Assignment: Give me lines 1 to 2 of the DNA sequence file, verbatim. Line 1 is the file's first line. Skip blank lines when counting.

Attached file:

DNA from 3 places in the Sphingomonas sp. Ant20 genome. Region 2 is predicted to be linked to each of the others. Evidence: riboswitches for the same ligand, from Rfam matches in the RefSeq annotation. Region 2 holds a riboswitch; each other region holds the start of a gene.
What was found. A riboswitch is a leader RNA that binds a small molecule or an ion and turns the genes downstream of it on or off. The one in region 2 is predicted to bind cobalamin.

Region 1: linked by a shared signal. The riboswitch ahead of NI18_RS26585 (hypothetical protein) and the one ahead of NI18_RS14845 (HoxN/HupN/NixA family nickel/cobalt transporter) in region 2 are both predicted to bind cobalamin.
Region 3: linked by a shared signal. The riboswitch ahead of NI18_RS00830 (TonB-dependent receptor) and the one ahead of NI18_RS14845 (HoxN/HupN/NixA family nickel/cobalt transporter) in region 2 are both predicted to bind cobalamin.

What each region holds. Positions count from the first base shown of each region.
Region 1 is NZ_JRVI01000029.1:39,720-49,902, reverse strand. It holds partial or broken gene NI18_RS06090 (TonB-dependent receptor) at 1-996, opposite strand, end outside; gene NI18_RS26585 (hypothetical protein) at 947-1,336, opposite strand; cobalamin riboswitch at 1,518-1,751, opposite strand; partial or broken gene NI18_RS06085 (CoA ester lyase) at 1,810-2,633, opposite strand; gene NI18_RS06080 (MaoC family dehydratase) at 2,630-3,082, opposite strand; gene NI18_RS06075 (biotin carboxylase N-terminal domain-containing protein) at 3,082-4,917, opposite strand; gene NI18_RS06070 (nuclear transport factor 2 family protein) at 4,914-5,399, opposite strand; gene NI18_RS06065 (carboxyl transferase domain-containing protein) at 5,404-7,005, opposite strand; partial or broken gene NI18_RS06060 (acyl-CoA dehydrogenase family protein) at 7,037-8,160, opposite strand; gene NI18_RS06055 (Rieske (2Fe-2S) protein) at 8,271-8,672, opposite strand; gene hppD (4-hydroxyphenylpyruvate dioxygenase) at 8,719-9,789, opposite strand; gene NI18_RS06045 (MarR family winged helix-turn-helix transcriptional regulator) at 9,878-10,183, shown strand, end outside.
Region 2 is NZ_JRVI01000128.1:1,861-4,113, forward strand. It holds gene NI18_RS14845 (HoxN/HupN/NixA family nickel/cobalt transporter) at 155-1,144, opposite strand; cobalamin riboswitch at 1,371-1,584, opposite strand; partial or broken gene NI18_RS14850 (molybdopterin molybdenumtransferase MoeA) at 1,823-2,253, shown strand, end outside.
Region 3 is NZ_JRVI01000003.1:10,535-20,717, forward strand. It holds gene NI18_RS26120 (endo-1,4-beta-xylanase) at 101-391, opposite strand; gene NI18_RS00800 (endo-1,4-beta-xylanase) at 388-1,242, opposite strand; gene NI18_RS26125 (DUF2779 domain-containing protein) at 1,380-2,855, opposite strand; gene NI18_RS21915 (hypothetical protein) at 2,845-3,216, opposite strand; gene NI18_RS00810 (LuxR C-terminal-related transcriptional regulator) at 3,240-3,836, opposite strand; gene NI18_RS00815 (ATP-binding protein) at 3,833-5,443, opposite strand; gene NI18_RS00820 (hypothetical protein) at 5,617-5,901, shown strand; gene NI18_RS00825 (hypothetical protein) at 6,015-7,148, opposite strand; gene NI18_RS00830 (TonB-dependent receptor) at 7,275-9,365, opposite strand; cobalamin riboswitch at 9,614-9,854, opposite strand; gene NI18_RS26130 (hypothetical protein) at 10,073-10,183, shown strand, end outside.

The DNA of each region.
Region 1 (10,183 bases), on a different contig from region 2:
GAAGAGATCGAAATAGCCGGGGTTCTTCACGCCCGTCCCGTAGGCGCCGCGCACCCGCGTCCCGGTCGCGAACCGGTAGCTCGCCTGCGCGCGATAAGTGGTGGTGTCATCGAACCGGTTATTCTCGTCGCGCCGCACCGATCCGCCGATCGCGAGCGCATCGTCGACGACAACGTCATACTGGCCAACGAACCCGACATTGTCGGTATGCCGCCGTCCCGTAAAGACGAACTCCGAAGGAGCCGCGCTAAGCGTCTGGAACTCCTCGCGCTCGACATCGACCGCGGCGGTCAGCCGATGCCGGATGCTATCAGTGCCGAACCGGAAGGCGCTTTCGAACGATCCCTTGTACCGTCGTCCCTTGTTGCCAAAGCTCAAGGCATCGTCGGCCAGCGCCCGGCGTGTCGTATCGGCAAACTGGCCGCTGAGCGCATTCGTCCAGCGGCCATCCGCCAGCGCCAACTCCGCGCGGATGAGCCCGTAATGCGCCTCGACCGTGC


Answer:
DNA from 3 places in the Sphingomonas sp. Ant20 genome. Region 2 is predicted to be linked to each of the others. Evidence: riboswitches for the same ligand, from Rfam matches in the RefSeq annotation. Region 2 holds a riboswitch; each other region holds the start of a gene.
What was found. A riboswitch is a leader RNA that binds a small molecule or an ion and turns the genes downstream of it on or off. The one in region 2 is predicted to bind cobalamin.